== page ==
D’Souza Tries to Explain Himself

Afternoon update: D’Souza has resigned as president of The King’s College.

Let me just make a few things clear up front: I don’t care that Dinesh D’Souza is engaged to another woman while still legally married to his wife. I recognize that the editor and publisher of WORLD have a history with D’Souza at The King’s College, which may explain, in part at least, their desire to expose him for conduct unbecoming a sanctimonious moralizer good Christian person who rakes in the dough lecturing about other peoples’ moral failings. WORLD’s editor Marvin Olasky and its publisher Warren Smith have been subjects of intense criticism here at RD, for their promotion of “Christian worldview” conspiracy theories, and, in Smith’s case, for his remarks that a Mormon president would be “dangerous.” I hardly thought The King’s College was a legitimate institute of higher learning before D’Souza ran it, or after. (Read an account of my visit to TKC, while it was still under Olasky’s leadership, here.)

That said, WORLD has a history of calling out, or at least reporting on, fellow evangelicals’ wrongdoing. One instance was the magazine’s indictment of Ralph Reed’s casino double-cross of evangelicals with Jack Abramoff, even as other evangelicals closed rank around him. Another was an investigation into The Family’s C Street house. 

In this case, they’ve exposed D’Souza as a fraud.

D’Souza has given an exclusive interview to Christianity Today, and has posted a statement on his website, which does not deny his relationship with his new, very much younger fiancé, but does deny that he and Denise Odie Joseph shared a room at the “Truth for a New Generation” conference in September. He asserts that Smith and Olasky have a “vendetta” against him, to which the only possible response is this, because of course D’Souza should know all about bizarre vendettas against people. He has rested his entire career for the past four years—a quite lucrative one—on his crazed claims that the president of the United States is a scary brown infiltrator with a slutty, un-American mother, an “anti-colonial” father; a clandestine Muslim socialist who will cause the downfall of America as we know it. His film is being used as Bible study for teenagers.

In both the CT interview and in his statement, D’Souza says he and his wife were separated for two years, and that he was trying to do the honorable thing by getting engaged to Joseph to legitimize their relationship. He says he consulted a lawyer who gave him the green light to get engaged while still legally married. D’Souza says, “I had no idea that it is considered wrong in Christian circles to be engaged prior to being divorced, even though in a state of separation and in divorce proceedings. Obviously I would not have introduced Denise as my fiancé at a Christian apologetics conference if I had thought or known I was doing something wrong.”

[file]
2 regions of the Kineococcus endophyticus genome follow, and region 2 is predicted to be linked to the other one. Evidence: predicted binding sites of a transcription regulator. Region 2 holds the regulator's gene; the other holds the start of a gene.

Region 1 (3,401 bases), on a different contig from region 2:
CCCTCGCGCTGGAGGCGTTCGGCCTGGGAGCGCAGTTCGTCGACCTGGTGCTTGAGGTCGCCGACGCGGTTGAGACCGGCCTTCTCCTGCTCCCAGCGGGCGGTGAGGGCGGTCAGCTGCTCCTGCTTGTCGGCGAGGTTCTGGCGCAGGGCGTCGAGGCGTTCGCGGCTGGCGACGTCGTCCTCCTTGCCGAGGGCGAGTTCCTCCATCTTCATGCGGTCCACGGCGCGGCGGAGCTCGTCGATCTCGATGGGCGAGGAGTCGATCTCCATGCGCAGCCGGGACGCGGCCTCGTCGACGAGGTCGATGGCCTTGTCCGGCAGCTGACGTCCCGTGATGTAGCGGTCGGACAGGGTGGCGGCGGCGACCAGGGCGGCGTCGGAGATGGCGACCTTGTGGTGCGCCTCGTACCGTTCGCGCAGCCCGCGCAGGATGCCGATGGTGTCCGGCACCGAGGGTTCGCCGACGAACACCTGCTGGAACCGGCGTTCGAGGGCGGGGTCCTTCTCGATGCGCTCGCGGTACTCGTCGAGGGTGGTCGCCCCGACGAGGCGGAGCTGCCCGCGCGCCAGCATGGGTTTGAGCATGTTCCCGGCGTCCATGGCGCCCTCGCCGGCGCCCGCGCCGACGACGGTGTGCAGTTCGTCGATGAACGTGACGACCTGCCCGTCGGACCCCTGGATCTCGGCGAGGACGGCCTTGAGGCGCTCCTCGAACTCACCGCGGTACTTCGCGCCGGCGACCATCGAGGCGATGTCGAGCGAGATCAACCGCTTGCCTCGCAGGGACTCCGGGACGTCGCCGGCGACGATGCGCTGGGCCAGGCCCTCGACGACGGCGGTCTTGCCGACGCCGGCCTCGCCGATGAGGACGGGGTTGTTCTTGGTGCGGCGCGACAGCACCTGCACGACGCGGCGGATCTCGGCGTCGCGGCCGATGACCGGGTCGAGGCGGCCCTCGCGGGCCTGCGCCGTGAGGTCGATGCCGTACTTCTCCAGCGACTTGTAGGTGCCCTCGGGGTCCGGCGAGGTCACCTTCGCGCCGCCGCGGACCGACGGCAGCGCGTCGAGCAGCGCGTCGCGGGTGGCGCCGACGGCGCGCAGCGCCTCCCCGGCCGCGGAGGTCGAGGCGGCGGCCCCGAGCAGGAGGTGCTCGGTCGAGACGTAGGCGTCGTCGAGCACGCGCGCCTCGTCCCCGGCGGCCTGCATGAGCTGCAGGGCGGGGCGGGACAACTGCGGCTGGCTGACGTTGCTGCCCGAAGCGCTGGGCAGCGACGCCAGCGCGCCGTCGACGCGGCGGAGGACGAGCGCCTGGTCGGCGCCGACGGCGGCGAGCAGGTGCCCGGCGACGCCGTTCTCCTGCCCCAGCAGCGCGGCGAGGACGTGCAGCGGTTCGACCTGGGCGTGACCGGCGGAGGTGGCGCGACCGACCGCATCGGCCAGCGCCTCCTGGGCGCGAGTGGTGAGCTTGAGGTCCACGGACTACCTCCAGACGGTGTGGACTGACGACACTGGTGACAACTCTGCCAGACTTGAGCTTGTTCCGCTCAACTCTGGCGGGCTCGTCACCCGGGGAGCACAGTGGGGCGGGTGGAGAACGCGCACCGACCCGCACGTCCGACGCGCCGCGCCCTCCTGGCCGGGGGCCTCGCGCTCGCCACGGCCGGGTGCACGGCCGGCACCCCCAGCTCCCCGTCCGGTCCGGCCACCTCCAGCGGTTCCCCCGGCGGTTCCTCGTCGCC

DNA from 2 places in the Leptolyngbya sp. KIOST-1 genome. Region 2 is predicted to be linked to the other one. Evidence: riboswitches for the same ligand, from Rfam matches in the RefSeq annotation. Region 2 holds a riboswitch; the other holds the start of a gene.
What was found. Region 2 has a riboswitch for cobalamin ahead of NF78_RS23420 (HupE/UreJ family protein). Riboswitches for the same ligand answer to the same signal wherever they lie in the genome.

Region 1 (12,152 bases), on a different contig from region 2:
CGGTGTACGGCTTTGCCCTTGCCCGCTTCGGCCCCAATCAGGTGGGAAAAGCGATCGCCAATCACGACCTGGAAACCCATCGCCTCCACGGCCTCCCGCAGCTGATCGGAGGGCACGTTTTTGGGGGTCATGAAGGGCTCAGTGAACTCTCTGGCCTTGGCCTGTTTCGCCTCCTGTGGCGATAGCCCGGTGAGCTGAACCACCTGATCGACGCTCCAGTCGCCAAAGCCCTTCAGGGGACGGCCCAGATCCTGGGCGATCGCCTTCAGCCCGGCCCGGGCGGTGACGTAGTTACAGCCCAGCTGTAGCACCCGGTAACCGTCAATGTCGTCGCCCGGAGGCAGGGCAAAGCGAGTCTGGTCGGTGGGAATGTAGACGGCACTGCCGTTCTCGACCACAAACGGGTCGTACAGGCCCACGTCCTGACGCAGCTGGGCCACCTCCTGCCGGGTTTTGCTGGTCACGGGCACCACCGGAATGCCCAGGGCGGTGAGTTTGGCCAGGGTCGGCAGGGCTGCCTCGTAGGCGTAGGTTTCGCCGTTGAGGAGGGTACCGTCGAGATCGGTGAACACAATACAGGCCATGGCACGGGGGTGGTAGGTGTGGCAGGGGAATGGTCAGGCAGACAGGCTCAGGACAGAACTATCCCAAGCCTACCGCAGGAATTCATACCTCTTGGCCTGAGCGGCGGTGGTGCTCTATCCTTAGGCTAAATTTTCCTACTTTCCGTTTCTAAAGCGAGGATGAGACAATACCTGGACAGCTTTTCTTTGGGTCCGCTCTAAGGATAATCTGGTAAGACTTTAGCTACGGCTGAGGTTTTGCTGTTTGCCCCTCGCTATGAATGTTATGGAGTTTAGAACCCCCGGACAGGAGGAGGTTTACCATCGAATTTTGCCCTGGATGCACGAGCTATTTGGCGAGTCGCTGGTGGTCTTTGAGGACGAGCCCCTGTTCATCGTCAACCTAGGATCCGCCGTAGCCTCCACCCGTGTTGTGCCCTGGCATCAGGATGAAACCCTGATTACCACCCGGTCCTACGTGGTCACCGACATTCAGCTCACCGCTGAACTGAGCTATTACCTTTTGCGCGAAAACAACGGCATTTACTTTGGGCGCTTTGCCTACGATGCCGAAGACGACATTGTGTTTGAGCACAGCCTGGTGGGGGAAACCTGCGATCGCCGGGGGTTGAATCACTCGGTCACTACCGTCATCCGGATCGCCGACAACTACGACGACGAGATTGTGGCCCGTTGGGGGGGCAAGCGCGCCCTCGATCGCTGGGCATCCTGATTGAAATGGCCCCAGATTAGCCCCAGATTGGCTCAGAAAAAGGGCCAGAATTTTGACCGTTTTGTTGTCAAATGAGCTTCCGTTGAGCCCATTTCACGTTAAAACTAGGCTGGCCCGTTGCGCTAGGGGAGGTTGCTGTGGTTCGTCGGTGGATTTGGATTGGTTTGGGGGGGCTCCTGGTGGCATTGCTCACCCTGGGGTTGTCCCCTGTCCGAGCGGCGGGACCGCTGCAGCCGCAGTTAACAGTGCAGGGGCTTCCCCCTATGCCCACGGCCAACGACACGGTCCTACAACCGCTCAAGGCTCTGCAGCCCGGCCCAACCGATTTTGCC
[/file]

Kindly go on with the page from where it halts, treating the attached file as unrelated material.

Hold on one holier-than-thou minute. D’Souza, according to press releases sitting in my inbox from conference organizer Alex McFarland, was the keynote speaker at a conference that “will present the Christian worldview and teach others to defend it,” and that was designed “[t]o help Christians to understand their faith, work through troubling questions, and ultimately, stand up for Christianity within the culture in a manner that is reasoned, educated, and winsome.” (I know, I know.) If you’re the keynote speaker at a conference whose “worldview” you’re purporting to present and defend, shouldn’t you know its central principles?

What’s more, D’Souza’s sudden laxity around his own divorce (isn’t that always the case?) is at odds with his previous pronouncements that “we should live up to our vows and preserve marriage as a lifelong commitment,” and “[h]igh rates of divorce in the West can be accounted for by the moral force generated by the secular ethic.” At least he hasn’t blamed the “secular ethic” for his own failure to know the Christian worldview rules, even as he “presented” and “defended” them. So far. 

Sarah Posner, author of God’s Profits: Faith, Fraud, and the Republican Crusade for Values Voters, covers politics and religion. Her work has appeared in The Washington Post, The Guardian, The Atlantic, The American ProspectThe NationSalon, and other publications. Follow her on TwitterRSS feed Email